japanese flag watercolour

        murakami sputnik sweetheart an intense love, a vertiable tornado sweeping across the plains quote

        outside shibuya 109 japan street style

        tokyo tower at night

        harajuku street style pink and black lace

        shinjuku rooftop view

        outside shibuya 109 japan street style

        murakami norwegian wood will you wait for me forever quote

        outside shibuya 109 japan street style

        There is not one bad thing, memory or souvenir (mostly snacks hehe) that I brought back with me from Tokyo. It’s the city that Murakami instilled with poignant mysticism, and I can only say that I’m completely in love, as ice is cold and roses are red (Sputnik Sweetheart). On the first day, I wandered around Shinjuku, the area in which we were staying, and was surprised by how brightly lit the area was at night. I had brought a ring light with me to take photos as the sun sets at around 4:30pm, around the same time as it does in London but I didn’t need to use it once. In Shinjuku, you’ll find the craziest things, like the Hotel Gracery that features a giant Godzilla statue on its rooftop, and the Robot Restaurant, a strange, strange entertainment venue. It’s also where I went into one of those toy arcades and won myself a giant plush pink bunny, and there was a man there with bags stuffed full of merchandise that he had won. Imagine if that was your hobby!

        The second day was spent in Shibuya and Harajuku, my absolute favourites of all the areas that we had been to. The street style wasn’t made of weird makeup, Lolita outfits and cosplay like I had expected, sorry for the stereotype but if you watch enough Vice Japan, you’ll start to think the same way. In fact, the locals were so well dressed in an innately chic way, similar to the air of effortlessness that Parisians have. The boutiques and concept stores in Harajuku are quite pricey, especially for brands that a tourist like myself is unfamiliar with. There are usual suspects in the luxury department, as well as high-end shops like Opening Ceremony, which is worth checking out even just to see their impressive displays. These are juxtaposed with numerous vintage stores, just across the road. There you can score Levi’s for just under £50, coloured bandanas for £3 and old school Ralph Lauren jumpers at about £30-40! If you’ve done your research you would’ve heard of a second hand vintage wonderland called Ragtag. I went to the one in Omotesando (near Shibuya) and I have to say that it wasn’t as good of a discovery as I had expected. Here the brands are all high-end designer and naturally, the prices are higher too, where you can score Chanel jackets and Casely Hayford rucksacks.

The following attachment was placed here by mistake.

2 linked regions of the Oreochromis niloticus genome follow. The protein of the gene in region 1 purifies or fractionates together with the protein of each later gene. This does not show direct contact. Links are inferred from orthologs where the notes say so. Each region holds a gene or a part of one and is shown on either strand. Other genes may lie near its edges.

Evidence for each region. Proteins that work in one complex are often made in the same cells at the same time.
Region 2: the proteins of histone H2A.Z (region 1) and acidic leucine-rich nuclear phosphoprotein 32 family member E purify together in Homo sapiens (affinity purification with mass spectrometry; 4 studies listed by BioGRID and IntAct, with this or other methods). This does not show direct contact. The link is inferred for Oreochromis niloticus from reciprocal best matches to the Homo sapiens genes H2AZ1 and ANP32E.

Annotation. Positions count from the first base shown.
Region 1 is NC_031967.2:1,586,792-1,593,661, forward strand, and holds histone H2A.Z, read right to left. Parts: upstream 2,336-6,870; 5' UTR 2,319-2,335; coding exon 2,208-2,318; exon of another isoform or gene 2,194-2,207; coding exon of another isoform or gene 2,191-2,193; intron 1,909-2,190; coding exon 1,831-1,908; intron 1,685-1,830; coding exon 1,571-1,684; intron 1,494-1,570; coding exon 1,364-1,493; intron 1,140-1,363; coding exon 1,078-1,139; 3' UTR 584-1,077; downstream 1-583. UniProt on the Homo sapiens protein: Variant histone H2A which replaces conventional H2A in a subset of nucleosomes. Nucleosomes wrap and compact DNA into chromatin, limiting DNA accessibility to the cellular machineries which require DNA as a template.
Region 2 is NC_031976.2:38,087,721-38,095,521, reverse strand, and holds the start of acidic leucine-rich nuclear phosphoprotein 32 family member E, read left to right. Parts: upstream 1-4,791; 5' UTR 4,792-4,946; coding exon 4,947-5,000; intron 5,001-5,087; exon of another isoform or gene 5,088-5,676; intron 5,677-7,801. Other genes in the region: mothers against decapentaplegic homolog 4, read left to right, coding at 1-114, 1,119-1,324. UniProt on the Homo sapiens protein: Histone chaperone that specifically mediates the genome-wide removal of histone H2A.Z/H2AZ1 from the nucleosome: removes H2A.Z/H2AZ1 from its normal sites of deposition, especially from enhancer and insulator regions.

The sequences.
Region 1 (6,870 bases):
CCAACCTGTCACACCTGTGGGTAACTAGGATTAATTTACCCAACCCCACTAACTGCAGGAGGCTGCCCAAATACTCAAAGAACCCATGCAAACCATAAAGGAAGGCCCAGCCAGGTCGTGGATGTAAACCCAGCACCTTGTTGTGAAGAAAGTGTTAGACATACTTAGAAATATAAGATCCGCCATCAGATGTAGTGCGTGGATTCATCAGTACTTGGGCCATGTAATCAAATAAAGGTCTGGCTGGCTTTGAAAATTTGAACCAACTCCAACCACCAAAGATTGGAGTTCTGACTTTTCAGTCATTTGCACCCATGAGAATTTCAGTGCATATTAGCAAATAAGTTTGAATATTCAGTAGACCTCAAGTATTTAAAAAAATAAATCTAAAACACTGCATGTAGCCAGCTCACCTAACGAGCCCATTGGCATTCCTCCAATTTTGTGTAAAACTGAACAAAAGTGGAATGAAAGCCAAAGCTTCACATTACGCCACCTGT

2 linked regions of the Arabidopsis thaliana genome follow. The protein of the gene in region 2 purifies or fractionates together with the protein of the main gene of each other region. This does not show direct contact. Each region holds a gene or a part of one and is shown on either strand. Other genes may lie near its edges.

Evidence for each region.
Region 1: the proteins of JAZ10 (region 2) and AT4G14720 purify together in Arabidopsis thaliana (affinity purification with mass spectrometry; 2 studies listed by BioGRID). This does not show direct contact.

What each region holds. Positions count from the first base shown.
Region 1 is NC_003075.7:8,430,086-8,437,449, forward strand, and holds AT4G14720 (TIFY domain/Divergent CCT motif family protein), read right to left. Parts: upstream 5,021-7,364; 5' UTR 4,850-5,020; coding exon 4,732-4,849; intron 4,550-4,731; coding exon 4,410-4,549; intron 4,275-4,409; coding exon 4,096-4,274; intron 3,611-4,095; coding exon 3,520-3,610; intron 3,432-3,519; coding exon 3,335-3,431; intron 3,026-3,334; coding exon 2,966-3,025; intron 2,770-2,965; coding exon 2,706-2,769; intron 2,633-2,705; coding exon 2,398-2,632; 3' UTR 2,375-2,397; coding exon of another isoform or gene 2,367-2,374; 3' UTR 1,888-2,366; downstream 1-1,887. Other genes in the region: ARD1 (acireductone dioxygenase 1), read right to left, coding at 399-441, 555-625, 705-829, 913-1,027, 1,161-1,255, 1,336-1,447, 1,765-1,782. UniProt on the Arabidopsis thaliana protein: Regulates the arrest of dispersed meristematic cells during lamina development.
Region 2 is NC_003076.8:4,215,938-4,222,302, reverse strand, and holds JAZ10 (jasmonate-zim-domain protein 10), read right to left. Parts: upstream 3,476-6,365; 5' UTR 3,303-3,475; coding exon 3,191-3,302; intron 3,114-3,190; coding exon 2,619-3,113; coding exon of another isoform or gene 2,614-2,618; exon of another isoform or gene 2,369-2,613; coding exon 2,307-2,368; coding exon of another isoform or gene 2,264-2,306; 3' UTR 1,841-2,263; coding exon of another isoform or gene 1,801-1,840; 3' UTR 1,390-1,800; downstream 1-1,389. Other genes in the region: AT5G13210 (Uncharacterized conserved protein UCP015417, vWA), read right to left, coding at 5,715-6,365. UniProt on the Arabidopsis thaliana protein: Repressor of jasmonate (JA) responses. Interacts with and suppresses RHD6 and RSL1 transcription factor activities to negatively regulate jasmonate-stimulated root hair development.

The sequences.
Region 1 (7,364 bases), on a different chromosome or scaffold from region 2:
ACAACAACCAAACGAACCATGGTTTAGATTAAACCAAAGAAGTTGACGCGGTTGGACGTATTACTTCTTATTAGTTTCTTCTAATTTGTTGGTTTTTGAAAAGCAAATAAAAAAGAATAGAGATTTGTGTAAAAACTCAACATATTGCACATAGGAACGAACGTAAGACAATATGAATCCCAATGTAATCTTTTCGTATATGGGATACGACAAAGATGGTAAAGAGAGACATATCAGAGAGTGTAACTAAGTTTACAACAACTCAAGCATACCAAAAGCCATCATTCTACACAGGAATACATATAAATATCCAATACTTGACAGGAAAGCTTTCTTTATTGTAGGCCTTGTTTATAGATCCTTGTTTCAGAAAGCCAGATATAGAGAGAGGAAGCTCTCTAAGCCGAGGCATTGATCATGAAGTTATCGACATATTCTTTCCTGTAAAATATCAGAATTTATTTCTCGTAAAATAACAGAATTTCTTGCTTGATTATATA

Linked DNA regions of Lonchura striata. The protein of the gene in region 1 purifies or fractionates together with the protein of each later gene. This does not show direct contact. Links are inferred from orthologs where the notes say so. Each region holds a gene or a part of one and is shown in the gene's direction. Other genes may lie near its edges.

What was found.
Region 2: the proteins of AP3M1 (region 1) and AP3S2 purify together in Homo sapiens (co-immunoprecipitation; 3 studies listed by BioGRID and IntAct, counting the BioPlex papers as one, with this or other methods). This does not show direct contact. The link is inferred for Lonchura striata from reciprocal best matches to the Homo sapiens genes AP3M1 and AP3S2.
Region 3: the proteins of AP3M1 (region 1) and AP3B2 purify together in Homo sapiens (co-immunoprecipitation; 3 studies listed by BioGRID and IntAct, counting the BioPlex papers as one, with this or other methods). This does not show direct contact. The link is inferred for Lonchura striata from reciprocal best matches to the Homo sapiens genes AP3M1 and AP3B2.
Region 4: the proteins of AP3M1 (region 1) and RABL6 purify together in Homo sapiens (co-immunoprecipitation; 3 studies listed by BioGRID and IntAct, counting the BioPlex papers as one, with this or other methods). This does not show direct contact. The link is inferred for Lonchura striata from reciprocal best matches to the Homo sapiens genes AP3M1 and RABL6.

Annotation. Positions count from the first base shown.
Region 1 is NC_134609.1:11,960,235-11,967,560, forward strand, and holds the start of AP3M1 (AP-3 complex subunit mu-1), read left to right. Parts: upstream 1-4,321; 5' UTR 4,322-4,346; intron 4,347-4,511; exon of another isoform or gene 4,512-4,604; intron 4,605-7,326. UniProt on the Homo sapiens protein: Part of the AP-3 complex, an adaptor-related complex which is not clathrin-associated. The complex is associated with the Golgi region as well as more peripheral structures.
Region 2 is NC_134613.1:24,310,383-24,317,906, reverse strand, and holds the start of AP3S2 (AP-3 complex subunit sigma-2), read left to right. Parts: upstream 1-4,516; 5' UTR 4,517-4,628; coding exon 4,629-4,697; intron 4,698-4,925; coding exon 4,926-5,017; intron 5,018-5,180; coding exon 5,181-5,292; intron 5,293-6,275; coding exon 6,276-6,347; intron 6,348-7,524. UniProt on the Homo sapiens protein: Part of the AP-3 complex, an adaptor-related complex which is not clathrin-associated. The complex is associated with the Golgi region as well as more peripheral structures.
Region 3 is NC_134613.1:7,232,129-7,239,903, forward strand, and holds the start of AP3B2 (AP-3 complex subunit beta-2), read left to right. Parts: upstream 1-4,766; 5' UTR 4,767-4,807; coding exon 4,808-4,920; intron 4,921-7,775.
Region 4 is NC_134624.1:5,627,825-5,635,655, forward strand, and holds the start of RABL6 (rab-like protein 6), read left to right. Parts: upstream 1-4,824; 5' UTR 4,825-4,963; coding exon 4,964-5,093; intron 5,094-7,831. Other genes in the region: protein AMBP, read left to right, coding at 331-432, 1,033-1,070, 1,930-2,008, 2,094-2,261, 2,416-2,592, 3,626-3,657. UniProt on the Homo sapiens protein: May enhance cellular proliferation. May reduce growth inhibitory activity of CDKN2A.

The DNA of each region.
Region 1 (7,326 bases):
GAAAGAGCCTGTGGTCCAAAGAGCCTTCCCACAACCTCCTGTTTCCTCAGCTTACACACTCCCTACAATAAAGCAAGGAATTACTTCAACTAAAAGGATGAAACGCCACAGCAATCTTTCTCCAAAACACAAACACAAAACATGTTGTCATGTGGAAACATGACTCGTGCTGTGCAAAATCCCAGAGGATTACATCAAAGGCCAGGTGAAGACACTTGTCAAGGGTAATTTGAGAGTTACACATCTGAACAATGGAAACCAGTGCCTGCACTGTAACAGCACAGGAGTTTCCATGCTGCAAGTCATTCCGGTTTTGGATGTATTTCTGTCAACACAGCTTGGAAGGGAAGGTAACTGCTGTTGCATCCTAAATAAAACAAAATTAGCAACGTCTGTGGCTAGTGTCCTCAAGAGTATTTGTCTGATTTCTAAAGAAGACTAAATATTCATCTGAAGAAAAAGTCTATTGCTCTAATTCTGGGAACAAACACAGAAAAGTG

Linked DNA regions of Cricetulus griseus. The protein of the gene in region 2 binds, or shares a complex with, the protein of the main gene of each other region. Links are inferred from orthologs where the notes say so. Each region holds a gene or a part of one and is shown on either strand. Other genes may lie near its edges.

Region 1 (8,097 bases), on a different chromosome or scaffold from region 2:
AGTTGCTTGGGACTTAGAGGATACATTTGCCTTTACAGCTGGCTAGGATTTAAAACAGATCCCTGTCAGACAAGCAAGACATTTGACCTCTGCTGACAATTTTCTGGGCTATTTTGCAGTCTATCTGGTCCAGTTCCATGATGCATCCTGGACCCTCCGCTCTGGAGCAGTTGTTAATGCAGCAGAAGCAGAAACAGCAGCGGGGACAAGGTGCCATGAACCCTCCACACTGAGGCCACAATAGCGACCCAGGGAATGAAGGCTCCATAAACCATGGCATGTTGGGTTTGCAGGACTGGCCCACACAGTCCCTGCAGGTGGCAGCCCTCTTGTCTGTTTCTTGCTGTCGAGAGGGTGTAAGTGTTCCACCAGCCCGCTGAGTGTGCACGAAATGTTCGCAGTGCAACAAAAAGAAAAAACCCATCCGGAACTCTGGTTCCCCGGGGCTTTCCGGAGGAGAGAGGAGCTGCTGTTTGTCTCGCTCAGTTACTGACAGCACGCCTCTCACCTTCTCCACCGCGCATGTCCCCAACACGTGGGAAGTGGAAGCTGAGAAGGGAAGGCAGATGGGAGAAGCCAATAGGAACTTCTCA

A friend recommended a coffee place in Harajuku called Streamer Coffee Company, and since attempting to go caffeine free two years ago, I can’t claim to be anything of a connoisseur. However, this place was amazing. My friend told me to try and get a table upstairs (the shop is built as shipping containers stacked atop one another), which we managed quite easily. Although by the time we had left, there was a snaking queue to get a cup of java.

        The third day spent in Tokyo is known as DISNEYLAND DAY! Even on a Monday, the park was crazy busy and well, there’s not much else to say about this place because the name itself encompasses everything. There was one ride of note, this ‘Beaver raft’ situation that requires you to actually use the oars to row, which was startling because I kind of wanted to chill and let the children on the boat ride do all the work. As for food, don’t expect to eat a proper meal here unless you’ve made restaurant reservations. The snacks are so exciting, and by this I mean interesting flavoured popcorn like honey, soy sauce and milk chocolate. Churros in the shape of Mickey Mouse in strawberry and cafe au lait, oh and the Mickey waffles! The giant turkey legs (seasonal) were quite fun too.

        The fourth and last day, I covered Ginza, Tokyo Tower, Akihabara and had dinner in Roppongi. There’s a bar at The Prince Park Tower hotel that overlooks the tower and my only tip for this landmark is that all you need is to sit back and take in the view from this place. The only other lure to the tourist site, aside from to take photos, was the promise of leopard print Tokyo Banana, reportedly sold there. However, once I found this at Tokyo station and Daimaru (an upscale department store), any urge to get closer to the tower had been quelled. Akihabara was weird. I was looking forward to seeing a side of Tokyo frequently advertised in Youtube documentaries and from word of mouth. The area is better known as an electronics hub than for anime fanatics but the two coexist. Ever heard of the maid cafe? If you’re in Akihabara, the answer is, ‘which one?’ Lining the streets are young girls clad in French maid costumes advertising for an array of themed cafes, both curious and unsettling.

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        16th November 2016
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